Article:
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Live revenues up, ticket sales down in H1 2024

Concert ticket sales revenue has topped $3 billion (€2.8bn) at the mid-year point for the first time, according to Pollstar data for H1 2024.

The record $3.07bn haul represented an 8.3% uptick on the $2.83bn garnered at the same point in 2023.

The gross was boosted by a 16% increase in the volume of shows during the period, as well as the average ticket price, which rose to $127.38 – up 9.4% year-on-year.

Nevertheless, worldwide ticket sales dipped slightly (0.7%) to 24,108,321, compared with 2023’s Q2 ticket total of 24,271,825. The rankings do not include estimates for Taylor Swift’s The Eras Tour.

The average number of tickets sold per show was 10,767, down 14.9% on 2023’s record average of 12,655.

“For the first time in two-and-a-half years, the live industry has returned to earth,” notes the Pollstar article. “The stratospheric post-pandemic concert exuberance that swept markets across the globe starting in the US in the later half of 2021 and saw the concert business explode with continuous record-setting revenues, attendances and ticket prices is returning to a more traditional pattern of measured growth.”

The sales figures are still up on the last pre-pandemic year of 2019. Of the 2024 worldwide tours to report their data, Madonna’s Celebration Tour grossed $178.8 million in the period to lead the way, followed by Bad Bunny ($175m), Luis Miguel ($169.5m), U2’s Las Vegas Sphere residency ($134.7m) and Karol G ($111.2m), Bruno Mars ($102.2m) and Coldplay ($100.5m).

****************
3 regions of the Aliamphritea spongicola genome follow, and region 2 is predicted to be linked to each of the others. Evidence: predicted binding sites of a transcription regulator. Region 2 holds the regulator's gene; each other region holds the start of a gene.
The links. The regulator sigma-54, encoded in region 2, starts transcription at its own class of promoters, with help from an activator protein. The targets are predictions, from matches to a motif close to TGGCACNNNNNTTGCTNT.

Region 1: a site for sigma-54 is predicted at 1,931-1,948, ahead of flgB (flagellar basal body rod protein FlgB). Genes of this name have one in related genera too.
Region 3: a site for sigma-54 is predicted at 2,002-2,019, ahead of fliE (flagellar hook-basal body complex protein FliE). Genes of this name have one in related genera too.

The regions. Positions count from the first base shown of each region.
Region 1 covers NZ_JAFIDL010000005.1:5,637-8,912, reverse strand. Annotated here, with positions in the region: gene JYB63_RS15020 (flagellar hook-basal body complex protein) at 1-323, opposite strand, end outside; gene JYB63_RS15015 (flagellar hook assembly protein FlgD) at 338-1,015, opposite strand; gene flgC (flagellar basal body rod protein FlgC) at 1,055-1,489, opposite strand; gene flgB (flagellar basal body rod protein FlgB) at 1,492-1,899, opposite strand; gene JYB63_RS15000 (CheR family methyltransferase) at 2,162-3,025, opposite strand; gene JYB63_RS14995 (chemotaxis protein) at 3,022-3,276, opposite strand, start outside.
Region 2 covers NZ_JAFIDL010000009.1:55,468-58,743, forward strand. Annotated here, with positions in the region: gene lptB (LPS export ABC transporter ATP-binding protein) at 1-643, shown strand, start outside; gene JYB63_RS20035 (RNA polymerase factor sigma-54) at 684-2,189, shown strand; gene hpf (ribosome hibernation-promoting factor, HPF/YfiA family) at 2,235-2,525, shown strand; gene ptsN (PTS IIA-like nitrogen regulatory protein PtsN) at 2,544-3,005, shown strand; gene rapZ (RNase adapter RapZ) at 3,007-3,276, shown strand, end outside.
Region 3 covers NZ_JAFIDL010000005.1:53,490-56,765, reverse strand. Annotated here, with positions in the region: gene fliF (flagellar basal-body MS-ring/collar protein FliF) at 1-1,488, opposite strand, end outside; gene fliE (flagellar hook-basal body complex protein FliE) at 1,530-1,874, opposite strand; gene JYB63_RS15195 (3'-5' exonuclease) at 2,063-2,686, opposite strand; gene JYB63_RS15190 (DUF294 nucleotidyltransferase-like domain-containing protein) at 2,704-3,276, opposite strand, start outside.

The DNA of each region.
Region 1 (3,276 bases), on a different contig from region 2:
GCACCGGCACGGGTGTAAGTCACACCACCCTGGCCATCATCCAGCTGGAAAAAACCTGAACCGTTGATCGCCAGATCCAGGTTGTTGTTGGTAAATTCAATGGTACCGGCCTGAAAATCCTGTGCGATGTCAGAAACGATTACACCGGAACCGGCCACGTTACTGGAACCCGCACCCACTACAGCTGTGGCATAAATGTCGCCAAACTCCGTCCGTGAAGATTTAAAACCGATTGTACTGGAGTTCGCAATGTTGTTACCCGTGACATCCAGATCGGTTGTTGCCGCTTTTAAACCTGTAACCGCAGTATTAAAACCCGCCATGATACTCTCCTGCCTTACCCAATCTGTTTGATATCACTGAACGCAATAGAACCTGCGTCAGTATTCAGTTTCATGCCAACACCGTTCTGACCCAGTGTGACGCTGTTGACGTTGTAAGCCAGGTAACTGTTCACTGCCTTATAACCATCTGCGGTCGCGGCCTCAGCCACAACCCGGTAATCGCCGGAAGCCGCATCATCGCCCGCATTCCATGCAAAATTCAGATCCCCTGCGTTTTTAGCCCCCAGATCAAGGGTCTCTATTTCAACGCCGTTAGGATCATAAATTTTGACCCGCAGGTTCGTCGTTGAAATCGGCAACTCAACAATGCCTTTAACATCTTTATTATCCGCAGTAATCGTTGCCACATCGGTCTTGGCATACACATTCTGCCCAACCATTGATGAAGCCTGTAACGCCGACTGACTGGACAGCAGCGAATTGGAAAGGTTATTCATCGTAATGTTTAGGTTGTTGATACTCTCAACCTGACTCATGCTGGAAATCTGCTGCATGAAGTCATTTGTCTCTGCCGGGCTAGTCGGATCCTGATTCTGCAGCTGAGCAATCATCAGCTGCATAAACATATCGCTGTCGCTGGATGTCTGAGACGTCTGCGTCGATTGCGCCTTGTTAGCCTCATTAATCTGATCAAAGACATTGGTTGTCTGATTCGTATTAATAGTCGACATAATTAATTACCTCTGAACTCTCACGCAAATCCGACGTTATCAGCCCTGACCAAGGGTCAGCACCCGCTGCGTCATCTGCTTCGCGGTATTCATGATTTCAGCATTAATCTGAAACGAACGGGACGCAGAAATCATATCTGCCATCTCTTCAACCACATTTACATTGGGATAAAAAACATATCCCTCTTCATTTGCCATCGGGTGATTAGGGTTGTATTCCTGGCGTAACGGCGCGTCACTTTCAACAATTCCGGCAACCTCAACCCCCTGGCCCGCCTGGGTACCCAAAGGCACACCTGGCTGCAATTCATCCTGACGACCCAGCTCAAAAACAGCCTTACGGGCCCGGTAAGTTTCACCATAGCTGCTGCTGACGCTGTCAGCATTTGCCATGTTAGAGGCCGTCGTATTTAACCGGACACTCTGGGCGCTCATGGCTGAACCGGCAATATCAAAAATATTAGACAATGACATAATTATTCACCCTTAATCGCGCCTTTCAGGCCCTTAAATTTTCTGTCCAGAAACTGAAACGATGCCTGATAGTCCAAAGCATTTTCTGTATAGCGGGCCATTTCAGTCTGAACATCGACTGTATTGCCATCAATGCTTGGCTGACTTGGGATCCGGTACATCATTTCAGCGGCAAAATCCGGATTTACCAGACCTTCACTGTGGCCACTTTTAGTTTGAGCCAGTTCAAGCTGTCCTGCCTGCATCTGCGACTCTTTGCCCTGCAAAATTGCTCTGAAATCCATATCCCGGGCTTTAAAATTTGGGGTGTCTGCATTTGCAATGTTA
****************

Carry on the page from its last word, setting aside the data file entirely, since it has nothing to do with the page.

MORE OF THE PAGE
The top 10 was completed by Seventeen ($74.6m), the Eagles ($69.4m) and Nicki Minaj ($66.2m).

“The year’s lower mid-year indices reflect more of a correction than a catastrophic decline,” adds the Pollstar report. “And 2023’s box-office success story followed a 2022 still in recovery with box-office results well under pre-Covid norms. Box-office totals for this year are still higher than all the mid-year figures in 2019, the last full year before the pandemic and a year that saw a continuation of steady, multiple-year growth in the live industry.”


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